The persecuted church of Sri Lanka rises up to help in the aftermath of tsunami devastation.

By December 31, 2004

Sri Lanka (MNN)–Sri Lanka is appealing for more aid as it struggles to cope with the tsunami aftermath. The death toll could go as high as 400-thousand, with disease and starvation now threatening the survivors.

In light of that, fresh tsunami warnings caused a scramble for higher ground. Other dangers are on the rise. There are news reports that indicate survivors picking through debris to recover corpses at Sri Lanka’s northern tip have also found floating landmines. It’s a grim reminder of an insurgnecy dividing the north between government forces and Tamil Tiger rebels.

In this country, believers have been horribly affected, with reports of whole churches and congregations washed away. And yet, in the midst of great sorrow, the Christians are mobilizing their relief response, too.

Years ago, FARMS International launched an outreach in Sri Lanka, only to find that it was better to cut ties because of oppression the church was experiencing.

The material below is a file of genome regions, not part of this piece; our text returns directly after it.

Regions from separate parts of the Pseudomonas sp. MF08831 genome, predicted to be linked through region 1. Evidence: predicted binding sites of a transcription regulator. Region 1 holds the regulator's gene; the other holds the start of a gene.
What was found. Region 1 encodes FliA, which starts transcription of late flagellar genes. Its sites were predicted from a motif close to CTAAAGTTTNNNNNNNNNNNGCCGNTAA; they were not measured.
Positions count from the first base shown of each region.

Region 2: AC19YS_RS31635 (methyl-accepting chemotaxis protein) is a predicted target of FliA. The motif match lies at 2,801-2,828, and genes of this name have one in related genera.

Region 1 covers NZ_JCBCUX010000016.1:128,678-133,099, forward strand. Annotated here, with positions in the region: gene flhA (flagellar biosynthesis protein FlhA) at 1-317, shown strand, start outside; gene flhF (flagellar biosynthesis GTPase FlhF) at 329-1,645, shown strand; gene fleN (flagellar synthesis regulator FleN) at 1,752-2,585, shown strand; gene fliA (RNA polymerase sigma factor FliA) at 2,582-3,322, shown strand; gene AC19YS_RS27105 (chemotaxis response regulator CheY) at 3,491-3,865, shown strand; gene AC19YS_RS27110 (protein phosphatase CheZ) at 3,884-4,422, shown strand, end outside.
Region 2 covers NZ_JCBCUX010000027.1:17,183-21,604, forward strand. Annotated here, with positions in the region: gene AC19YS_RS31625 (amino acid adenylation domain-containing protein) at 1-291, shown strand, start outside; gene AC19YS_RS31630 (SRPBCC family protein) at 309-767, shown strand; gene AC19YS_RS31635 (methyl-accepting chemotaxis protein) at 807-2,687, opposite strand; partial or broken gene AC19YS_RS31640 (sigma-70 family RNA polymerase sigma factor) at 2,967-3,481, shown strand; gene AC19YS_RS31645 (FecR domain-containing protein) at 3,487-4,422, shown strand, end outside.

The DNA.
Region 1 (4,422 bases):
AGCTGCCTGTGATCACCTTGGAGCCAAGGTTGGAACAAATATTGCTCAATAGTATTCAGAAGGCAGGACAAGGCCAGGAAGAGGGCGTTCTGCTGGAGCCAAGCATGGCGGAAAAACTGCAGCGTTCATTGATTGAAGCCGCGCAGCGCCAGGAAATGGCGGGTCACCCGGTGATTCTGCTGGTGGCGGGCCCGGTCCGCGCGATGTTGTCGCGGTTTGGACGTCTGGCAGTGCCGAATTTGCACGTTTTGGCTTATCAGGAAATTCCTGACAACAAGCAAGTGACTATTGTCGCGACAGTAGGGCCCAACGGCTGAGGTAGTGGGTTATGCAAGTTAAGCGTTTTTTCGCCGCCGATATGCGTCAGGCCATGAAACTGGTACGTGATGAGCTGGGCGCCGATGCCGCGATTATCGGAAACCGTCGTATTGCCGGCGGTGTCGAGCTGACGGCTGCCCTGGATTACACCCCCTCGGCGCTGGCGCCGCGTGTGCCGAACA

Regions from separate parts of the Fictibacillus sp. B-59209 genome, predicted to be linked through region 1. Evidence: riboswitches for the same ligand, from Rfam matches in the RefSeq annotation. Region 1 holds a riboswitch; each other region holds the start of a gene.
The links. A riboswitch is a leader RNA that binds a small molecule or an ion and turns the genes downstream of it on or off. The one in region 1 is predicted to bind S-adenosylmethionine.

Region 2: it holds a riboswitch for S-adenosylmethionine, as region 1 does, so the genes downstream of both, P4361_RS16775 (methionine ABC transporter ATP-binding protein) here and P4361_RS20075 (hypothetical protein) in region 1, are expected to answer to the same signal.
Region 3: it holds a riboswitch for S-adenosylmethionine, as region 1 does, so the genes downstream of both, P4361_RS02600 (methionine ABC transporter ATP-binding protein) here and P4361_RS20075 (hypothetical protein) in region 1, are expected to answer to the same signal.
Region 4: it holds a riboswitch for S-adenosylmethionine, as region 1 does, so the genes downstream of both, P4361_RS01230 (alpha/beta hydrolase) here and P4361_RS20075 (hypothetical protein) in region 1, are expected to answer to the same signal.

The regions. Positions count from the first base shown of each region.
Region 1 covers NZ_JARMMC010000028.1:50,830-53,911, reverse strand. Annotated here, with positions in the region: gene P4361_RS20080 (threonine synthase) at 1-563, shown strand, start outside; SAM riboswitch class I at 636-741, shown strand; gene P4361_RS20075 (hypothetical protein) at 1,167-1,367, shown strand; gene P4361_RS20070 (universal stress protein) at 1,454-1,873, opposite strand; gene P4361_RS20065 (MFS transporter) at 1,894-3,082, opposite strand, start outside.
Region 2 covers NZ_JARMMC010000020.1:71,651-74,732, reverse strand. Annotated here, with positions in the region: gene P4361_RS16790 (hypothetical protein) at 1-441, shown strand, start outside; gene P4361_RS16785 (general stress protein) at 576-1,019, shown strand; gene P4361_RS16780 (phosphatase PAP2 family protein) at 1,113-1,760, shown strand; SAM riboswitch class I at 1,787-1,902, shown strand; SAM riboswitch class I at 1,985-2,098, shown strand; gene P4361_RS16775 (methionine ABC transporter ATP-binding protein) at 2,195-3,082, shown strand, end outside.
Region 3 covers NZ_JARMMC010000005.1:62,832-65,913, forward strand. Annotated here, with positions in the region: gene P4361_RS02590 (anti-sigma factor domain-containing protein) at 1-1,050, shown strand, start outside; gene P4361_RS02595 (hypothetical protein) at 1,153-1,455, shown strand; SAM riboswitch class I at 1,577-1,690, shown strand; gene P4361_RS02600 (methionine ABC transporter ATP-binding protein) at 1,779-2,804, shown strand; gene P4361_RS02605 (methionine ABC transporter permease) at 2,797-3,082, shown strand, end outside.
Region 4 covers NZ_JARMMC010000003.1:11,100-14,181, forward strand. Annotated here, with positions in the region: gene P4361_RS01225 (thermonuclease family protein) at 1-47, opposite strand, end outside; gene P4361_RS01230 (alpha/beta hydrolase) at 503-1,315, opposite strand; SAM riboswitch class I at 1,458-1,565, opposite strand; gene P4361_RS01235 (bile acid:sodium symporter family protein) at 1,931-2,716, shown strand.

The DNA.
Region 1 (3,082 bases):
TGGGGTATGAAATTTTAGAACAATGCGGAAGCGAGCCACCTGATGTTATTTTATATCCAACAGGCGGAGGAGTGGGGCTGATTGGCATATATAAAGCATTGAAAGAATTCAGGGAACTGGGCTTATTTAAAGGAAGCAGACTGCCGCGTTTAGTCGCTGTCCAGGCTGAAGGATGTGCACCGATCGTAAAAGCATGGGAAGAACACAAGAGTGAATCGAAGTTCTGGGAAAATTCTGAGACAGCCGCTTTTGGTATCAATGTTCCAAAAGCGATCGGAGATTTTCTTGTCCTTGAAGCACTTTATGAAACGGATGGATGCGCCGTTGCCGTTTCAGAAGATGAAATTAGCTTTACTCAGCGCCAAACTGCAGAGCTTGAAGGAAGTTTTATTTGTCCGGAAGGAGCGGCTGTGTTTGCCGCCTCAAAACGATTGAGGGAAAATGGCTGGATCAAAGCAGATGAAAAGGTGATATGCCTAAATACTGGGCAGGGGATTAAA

FARMS’s Joseph Richter realizes that Sri Lankan Christians still face persistent discrimination, so assistance is much more low-key. “In Sri Lanka, even though FARMS is not a relief organization, we’re going to be sending relief aid in the form of money that can be used to help in the relief effort (that) FARMS Lanka is involved in.”
Richter says believers in an area church decided to build a refugee camp in their new building and help set up temporary sanitation.

Their actions are the strongest testimony to their faith. “I guess our approach is that every bit of help is necessary and every organization has its own sphere of influence and people that are in need.”

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